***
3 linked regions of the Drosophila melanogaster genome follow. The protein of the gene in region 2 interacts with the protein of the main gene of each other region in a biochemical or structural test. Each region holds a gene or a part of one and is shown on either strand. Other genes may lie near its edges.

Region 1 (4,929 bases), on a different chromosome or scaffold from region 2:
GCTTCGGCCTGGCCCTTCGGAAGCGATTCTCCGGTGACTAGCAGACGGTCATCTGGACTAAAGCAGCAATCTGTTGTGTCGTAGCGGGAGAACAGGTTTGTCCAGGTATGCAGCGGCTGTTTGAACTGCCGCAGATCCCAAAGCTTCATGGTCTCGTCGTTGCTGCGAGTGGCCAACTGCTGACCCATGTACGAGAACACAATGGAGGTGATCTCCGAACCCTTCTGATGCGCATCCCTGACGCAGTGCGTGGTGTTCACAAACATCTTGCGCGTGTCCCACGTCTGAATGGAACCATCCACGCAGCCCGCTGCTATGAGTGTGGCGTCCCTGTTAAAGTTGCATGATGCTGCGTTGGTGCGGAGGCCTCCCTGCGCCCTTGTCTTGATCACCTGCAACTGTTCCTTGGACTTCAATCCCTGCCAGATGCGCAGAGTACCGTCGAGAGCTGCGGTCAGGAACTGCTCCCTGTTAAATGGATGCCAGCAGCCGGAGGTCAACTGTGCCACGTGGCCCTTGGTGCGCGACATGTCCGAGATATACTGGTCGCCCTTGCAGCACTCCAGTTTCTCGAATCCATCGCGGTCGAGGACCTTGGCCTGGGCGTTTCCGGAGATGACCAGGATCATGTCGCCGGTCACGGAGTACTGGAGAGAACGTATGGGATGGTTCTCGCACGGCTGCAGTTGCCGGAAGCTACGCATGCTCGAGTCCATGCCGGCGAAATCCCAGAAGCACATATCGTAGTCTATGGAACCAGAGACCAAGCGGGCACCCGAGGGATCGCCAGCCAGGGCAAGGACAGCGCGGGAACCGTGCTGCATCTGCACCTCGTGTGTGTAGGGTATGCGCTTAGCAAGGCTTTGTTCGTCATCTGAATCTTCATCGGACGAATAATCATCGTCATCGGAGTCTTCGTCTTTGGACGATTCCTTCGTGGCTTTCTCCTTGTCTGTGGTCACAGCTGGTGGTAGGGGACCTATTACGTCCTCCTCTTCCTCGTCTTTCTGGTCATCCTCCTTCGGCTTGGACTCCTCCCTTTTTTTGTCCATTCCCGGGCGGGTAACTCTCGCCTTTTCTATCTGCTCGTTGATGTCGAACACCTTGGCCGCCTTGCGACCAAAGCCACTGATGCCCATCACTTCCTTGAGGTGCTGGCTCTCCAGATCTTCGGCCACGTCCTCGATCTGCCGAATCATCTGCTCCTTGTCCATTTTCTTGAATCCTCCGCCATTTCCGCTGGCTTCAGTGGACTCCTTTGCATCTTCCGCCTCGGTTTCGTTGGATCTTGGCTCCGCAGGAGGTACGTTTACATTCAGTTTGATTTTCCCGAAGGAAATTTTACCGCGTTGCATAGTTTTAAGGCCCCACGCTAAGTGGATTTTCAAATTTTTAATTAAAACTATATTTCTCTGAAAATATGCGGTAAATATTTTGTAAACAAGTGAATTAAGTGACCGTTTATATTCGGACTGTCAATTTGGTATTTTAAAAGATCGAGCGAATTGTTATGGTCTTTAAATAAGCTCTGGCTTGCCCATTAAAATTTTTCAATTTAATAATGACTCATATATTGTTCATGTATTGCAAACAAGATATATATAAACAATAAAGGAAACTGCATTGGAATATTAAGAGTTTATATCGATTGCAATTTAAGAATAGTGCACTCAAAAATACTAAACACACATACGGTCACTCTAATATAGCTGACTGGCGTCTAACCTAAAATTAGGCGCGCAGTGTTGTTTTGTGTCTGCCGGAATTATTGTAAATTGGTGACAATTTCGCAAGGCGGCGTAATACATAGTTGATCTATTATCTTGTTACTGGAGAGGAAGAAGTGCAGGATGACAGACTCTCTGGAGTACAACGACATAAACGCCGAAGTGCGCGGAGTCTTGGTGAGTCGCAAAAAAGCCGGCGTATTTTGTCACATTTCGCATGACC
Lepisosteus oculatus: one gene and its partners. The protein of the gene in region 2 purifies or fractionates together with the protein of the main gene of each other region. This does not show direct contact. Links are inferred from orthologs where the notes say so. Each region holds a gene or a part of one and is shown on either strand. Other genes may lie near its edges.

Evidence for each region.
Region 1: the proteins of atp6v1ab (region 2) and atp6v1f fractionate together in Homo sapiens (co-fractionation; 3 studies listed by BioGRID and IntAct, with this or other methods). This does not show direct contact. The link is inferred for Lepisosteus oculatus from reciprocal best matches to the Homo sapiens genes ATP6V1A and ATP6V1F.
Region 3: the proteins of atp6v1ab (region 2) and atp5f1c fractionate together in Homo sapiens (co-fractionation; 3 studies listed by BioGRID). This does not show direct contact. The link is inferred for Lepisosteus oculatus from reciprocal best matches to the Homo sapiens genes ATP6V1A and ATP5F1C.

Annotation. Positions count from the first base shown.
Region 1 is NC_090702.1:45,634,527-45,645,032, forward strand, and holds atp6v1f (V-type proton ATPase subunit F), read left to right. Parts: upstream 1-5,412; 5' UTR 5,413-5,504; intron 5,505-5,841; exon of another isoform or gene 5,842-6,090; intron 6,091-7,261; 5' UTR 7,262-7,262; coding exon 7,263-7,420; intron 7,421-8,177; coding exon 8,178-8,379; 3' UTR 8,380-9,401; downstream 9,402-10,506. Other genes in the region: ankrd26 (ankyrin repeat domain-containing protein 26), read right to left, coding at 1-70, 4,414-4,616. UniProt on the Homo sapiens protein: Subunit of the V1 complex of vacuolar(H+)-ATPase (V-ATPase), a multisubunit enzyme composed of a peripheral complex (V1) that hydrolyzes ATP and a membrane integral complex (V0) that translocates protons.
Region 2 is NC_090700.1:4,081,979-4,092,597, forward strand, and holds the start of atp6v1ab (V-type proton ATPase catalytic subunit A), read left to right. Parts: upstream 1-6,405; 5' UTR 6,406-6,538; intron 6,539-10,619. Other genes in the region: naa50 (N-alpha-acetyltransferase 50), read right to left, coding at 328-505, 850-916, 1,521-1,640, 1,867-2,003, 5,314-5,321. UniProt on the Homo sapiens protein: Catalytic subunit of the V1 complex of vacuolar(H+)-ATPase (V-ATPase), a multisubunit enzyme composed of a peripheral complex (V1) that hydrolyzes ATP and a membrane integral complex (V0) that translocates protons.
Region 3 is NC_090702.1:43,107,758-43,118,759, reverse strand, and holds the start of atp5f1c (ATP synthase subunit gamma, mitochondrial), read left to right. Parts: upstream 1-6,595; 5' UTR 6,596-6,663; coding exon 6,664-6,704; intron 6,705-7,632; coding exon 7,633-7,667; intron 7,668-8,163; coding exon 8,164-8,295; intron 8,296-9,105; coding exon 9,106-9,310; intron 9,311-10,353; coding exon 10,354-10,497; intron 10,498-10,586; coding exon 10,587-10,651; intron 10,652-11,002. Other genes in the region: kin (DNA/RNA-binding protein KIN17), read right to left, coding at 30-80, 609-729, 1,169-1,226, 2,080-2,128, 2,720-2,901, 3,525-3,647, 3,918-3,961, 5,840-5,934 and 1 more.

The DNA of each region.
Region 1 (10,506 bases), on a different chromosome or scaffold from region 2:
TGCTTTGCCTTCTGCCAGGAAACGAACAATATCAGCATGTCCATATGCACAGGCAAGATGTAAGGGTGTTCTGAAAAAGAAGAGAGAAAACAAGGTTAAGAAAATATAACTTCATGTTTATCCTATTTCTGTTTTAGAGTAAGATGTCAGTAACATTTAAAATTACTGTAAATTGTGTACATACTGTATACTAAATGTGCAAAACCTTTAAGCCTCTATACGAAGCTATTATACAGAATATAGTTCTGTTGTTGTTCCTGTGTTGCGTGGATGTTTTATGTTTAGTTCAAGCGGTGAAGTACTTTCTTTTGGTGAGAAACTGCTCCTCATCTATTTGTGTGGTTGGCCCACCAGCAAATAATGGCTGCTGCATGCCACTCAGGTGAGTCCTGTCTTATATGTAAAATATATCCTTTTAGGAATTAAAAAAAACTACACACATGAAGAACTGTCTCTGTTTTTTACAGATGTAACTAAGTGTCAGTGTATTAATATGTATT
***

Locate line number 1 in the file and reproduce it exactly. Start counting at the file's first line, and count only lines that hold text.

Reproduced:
3 linked regions of the Drosophila melanogaster genome follow. The protein of the gene in region 2 interacts with the protein of the main gene of each other region in a biochemical or structural test. Each region holds a gene or a part of one and is shown on either strand. Other genes may lie near its edges.